The lines of poetry inside that file are in prose, and I can tell that some of them are collaged from previous poems that I’ve written while others borrow syntax from friends’ work or other writers. Inger Christensen’s book/poem Alphabet has been in the back of my mind for the past few years, and reading her work helped my write the poem “Minnow Pulses”, which I’m now using as a template to grow and graft new language upon. 

Eric Baus is the author of five books of poetry: How I Became a Hum (Octopus 2019),
The Tranquilized Tongue (City Lights 2014), Scared Text (Center for Literary Publishing,
2011), Tuned Droves (Octopus Books, 2009), and The To Sound (Wave Books, 2004). He teaches literature and creative writing at Regis University’s Mile High MFA program in Denver, where he is assistant director and core faculty in poetry. His latest is the chapbook Euphorbia (above/ground press, 2020).

Tuesday, March 17, 2020

On Writing #170 : Michael Sikkema

Automatic Writing and Good Company
Michael Sikkema

I used to stutter pretty badly and couldn’t talk much to people outside of my immediate family. I had to go to speech therapy, practice reading out loud a lot, and do vocal exercises. I had to come up with strategies to deal with the stuttering.

I experience(d) speech as contradictory.

Around some people, I’d stutter, get hung up on a consonant and then fall silent.

Often I couldn’t say my own name.

Around others, I never shut up, and wove together cartoon voices, punch lines, non sequitors, and dramatic lines from whatever tv show my parents were into at the time. Flow was the goal. Comedians who could “machine gun” impersonations and morph their voice into several other ones, they were my heroes.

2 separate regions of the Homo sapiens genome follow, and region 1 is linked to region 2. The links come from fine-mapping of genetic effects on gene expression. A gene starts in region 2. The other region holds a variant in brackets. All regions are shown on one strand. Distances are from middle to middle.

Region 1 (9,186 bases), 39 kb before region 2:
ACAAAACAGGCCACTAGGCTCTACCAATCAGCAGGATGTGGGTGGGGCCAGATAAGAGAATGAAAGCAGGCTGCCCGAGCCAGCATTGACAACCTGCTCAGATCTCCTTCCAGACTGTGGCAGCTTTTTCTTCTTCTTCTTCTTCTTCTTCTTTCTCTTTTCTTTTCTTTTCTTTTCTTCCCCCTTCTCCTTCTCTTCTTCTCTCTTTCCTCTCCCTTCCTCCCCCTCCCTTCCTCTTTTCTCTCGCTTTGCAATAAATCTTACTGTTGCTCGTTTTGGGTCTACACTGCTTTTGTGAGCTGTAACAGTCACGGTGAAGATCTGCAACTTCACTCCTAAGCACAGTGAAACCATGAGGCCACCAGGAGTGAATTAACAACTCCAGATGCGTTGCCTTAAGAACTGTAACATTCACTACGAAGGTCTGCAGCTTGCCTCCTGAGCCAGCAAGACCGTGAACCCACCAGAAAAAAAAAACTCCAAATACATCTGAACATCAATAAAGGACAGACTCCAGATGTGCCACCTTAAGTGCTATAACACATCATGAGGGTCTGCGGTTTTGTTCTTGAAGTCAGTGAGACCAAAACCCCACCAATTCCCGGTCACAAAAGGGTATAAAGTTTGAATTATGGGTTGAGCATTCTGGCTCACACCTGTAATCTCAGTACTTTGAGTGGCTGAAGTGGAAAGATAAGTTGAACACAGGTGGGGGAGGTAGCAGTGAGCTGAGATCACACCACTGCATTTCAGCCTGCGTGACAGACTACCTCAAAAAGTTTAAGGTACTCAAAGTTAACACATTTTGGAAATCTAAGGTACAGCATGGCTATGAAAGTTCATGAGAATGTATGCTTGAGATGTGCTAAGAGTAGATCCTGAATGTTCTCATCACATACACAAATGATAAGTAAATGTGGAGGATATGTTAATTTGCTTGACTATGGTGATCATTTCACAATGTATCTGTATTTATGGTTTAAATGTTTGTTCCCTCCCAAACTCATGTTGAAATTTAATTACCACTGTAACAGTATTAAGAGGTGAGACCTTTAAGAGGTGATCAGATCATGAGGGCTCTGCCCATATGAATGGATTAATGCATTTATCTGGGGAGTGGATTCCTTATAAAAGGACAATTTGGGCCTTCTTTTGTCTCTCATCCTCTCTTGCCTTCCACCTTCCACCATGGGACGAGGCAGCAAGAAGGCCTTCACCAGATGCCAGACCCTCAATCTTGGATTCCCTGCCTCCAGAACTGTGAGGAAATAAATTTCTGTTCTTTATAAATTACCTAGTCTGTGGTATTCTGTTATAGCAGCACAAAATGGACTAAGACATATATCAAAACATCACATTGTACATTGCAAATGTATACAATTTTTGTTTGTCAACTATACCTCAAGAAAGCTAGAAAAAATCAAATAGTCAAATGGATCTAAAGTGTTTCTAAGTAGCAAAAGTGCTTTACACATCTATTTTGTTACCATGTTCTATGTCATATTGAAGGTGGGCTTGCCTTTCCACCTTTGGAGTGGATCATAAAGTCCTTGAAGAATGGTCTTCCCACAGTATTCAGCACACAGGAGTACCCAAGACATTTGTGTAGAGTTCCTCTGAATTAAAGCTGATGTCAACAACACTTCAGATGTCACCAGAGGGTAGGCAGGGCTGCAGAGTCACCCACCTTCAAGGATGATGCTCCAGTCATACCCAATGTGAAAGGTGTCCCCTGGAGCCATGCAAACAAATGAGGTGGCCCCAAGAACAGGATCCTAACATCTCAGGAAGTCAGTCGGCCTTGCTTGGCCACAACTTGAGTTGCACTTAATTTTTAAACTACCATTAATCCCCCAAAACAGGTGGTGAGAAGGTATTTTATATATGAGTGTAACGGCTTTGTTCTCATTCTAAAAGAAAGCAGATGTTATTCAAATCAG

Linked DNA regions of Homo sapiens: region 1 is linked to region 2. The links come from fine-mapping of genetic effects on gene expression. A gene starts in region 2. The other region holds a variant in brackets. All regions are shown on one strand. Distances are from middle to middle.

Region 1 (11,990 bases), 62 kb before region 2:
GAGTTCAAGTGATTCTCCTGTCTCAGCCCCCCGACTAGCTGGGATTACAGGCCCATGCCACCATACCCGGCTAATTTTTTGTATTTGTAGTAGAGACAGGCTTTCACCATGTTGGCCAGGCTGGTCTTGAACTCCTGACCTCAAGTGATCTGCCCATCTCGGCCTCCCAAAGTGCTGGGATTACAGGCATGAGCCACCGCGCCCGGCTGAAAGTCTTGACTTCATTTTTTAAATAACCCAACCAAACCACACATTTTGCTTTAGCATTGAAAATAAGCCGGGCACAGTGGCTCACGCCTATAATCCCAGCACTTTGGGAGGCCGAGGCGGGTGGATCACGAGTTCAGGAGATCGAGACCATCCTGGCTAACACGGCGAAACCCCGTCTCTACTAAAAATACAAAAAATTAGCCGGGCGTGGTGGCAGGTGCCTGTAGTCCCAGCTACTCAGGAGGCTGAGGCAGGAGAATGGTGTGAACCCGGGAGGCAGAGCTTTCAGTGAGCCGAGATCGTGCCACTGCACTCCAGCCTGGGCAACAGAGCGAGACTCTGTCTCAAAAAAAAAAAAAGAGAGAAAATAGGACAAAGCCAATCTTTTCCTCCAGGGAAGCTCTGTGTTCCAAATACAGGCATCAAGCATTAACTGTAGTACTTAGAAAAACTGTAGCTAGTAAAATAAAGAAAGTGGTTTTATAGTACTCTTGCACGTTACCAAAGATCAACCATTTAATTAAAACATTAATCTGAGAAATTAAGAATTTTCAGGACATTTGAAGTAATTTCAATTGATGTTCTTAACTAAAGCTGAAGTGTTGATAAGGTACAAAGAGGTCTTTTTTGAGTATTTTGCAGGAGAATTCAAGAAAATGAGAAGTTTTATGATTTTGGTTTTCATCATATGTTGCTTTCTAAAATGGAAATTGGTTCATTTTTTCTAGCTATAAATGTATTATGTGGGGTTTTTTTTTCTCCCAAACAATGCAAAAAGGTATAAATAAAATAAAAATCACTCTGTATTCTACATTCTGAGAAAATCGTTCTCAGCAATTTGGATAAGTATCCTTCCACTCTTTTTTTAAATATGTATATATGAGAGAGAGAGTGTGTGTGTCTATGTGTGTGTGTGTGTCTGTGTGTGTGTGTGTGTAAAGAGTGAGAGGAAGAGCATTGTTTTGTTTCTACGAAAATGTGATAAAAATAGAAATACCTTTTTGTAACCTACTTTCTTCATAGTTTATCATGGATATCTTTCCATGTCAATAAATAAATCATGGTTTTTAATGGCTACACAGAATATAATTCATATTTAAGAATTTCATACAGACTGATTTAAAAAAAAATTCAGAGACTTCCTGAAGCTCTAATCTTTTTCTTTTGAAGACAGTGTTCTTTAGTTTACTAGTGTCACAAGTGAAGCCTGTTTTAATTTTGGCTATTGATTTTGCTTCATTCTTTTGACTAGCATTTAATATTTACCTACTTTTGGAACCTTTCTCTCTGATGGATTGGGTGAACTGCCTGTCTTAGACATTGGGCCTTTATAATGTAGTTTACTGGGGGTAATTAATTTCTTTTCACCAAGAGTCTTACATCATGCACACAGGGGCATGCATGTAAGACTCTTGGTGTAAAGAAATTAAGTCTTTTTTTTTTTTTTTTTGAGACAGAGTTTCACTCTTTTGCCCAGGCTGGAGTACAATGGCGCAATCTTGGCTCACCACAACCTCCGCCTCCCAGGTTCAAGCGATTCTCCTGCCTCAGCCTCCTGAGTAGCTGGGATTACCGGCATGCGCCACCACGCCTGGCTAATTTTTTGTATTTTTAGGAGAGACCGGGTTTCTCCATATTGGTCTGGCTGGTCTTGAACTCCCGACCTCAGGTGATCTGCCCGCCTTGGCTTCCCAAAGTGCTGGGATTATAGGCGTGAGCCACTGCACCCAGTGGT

Far from hanging up on a sound, they were a site where several sounds came bursting forth and all the rules of time and space and the individual subject were shattered.


“Language speaks” is a usable idea despite the problematic nature of the source, and since it’s true, it hardly would have mattered if Heidegger had dissolved as a zygote. Language and its invisible net shapes our understanding as it surrounds, permeates and flows through us.


As a kid, as a teen, as a 20 something, as a new dad, I would watch cartoons, especially Warner Brothers and Hanna Barbera because I was obsessed with Mel Blanc. At first, I just liked his voices, and thought of them as cousins, kind of. I could tell that they were related but didn’t understand how. Later, I was amazed that he could fit all those cartoon characters inside him, and would spend time trying to figure out how they stacked up, who stood where. I’m pretty sure I was imagining some sort of nanotechnology. I’m more convinced of that now. 


When I start to write, I (try to) disappear and listen with my pen, a tuning fork. I (try to) acknowledge the site where the voices cross/gather. A person reaches into their skull via their face and throws the ink onto pages, Jurassic technology. Or, my thesis statement is a quilt of pissed off ghosts, a river or two. Emily Dickinson: “One need not be a chamber to be haunted.”


Emily Dickinson: “Nature is a haunted house, but art a house that tries to be haunted.”